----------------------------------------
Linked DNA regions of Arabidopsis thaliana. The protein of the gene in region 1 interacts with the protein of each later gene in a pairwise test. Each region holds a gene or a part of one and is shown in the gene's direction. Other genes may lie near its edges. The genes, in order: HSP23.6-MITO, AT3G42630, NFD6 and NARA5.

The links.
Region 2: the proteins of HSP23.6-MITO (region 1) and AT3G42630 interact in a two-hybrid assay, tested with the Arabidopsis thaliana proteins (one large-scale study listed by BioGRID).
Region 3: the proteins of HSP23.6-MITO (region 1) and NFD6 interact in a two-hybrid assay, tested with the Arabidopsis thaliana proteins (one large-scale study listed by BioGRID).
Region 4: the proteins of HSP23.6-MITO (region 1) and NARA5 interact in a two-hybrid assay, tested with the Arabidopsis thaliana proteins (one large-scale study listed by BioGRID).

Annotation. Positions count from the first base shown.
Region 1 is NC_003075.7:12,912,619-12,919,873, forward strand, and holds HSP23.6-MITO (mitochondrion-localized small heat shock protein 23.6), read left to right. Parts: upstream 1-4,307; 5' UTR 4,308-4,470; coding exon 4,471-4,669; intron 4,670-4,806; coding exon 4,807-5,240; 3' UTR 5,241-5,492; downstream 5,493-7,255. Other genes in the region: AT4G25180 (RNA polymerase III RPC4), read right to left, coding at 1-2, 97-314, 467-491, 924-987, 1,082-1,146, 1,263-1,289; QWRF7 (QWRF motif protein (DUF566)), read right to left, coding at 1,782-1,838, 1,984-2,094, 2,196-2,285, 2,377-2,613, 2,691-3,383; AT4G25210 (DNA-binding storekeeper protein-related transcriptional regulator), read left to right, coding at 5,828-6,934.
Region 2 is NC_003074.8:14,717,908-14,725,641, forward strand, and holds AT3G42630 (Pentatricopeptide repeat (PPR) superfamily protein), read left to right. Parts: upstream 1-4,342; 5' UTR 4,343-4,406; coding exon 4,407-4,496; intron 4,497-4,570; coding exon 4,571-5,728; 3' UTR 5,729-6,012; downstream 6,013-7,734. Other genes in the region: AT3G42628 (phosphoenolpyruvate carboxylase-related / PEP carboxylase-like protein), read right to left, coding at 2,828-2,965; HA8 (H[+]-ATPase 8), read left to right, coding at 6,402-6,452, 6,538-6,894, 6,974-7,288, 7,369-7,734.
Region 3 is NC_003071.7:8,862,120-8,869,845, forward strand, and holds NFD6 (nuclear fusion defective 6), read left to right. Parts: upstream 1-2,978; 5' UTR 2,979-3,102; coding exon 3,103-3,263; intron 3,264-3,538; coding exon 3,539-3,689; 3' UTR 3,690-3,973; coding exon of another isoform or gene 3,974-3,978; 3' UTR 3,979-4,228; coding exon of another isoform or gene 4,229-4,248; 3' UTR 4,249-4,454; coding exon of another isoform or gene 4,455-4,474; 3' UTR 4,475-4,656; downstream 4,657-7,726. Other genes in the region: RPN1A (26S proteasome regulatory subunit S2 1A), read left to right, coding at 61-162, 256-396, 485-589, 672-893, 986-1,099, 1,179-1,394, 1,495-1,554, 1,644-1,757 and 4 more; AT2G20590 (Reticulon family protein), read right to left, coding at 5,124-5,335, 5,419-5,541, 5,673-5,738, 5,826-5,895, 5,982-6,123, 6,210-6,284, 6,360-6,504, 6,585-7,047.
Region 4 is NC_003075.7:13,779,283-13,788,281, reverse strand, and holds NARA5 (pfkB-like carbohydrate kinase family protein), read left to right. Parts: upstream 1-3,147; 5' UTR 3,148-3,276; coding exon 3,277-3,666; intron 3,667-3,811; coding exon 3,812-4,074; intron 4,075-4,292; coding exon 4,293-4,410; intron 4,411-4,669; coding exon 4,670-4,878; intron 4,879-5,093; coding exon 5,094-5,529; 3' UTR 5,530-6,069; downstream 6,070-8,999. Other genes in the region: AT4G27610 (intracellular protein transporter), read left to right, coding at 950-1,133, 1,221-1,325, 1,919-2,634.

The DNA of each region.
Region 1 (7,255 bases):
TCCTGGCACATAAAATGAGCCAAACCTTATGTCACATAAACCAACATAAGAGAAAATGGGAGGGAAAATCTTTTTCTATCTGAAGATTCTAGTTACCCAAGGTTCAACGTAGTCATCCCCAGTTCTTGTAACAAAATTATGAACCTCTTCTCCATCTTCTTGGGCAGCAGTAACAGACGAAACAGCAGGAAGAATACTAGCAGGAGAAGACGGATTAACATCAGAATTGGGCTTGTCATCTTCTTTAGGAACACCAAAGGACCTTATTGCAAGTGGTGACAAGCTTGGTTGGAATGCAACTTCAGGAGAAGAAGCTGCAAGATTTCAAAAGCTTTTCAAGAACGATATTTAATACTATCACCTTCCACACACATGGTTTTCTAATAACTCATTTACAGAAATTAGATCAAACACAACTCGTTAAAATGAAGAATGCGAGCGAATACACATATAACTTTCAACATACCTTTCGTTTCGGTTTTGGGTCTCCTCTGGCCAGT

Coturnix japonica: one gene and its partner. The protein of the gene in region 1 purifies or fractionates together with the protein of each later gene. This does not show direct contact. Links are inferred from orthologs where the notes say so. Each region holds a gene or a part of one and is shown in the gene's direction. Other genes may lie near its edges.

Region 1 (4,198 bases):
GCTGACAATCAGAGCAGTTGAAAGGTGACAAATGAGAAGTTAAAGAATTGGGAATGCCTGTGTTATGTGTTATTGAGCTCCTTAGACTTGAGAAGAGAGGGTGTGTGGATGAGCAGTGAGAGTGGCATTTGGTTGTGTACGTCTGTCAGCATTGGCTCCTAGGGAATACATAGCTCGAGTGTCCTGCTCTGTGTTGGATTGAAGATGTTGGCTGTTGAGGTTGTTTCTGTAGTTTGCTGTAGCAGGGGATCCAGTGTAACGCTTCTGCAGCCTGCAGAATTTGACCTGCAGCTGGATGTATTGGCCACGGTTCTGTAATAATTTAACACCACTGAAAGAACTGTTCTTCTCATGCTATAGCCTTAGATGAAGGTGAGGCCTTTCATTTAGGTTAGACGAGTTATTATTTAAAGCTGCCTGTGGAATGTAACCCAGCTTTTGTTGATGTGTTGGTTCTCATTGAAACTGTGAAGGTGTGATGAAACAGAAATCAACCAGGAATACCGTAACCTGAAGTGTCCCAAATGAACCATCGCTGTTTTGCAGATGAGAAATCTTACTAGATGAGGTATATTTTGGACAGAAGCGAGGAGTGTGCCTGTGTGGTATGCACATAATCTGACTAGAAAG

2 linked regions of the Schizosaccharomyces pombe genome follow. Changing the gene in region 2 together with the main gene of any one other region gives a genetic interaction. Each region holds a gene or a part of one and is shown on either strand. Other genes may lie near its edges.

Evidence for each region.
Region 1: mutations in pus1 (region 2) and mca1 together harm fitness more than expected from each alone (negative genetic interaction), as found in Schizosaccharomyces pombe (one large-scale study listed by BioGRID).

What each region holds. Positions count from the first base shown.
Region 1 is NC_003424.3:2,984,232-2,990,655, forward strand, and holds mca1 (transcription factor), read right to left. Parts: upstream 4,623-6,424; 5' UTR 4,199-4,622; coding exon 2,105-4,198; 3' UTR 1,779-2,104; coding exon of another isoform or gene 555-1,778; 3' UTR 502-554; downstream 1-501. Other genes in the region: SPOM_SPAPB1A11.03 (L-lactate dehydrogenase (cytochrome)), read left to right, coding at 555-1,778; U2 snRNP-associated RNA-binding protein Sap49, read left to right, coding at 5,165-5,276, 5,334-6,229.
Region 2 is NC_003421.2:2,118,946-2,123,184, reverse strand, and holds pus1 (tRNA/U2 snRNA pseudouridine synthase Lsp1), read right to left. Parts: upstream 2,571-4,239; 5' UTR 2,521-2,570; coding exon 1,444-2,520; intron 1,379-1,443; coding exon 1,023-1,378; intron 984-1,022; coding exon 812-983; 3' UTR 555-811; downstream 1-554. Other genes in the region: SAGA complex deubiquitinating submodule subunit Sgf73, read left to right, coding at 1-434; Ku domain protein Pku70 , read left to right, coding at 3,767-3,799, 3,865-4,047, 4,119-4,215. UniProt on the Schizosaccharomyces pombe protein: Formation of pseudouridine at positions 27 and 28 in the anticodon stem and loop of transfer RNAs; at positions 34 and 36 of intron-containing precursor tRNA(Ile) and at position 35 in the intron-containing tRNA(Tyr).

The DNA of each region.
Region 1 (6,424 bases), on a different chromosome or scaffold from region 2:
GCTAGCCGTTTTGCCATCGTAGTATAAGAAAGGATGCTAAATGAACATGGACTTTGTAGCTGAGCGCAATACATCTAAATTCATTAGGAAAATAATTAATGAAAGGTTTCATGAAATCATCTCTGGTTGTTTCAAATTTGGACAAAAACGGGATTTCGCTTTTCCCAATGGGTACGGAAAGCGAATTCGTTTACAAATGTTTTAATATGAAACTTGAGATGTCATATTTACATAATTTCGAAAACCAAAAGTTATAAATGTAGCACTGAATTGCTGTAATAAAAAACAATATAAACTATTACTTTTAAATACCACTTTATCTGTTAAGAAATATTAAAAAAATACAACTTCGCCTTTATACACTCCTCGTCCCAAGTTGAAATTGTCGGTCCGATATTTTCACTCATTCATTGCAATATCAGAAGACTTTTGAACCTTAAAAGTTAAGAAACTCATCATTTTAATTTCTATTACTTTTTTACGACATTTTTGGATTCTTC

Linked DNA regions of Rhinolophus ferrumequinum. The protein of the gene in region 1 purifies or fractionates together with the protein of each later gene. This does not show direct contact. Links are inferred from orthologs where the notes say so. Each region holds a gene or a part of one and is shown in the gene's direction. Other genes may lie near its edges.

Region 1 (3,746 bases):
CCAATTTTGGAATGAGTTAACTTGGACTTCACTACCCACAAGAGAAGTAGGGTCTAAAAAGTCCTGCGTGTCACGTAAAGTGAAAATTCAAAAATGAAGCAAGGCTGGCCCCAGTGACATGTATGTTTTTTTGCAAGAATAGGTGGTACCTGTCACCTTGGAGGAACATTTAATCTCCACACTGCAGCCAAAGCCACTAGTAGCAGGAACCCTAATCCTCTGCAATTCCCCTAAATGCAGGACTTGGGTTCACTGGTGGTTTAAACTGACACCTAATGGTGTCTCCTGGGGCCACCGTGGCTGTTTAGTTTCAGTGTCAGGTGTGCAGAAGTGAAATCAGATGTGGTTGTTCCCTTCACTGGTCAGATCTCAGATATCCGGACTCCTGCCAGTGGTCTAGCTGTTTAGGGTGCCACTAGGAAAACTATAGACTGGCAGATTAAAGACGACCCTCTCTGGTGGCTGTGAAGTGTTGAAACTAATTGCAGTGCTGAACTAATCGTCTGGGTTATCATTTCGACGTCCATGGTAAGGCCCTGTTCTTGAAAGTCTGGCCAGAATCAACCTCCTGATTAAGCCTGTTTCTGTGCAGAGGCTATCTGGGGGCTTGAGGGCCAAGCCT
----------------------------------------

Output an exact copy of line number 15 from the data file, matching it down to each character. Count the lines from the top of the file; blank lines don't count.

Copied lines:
Region 1 (4,198 bases):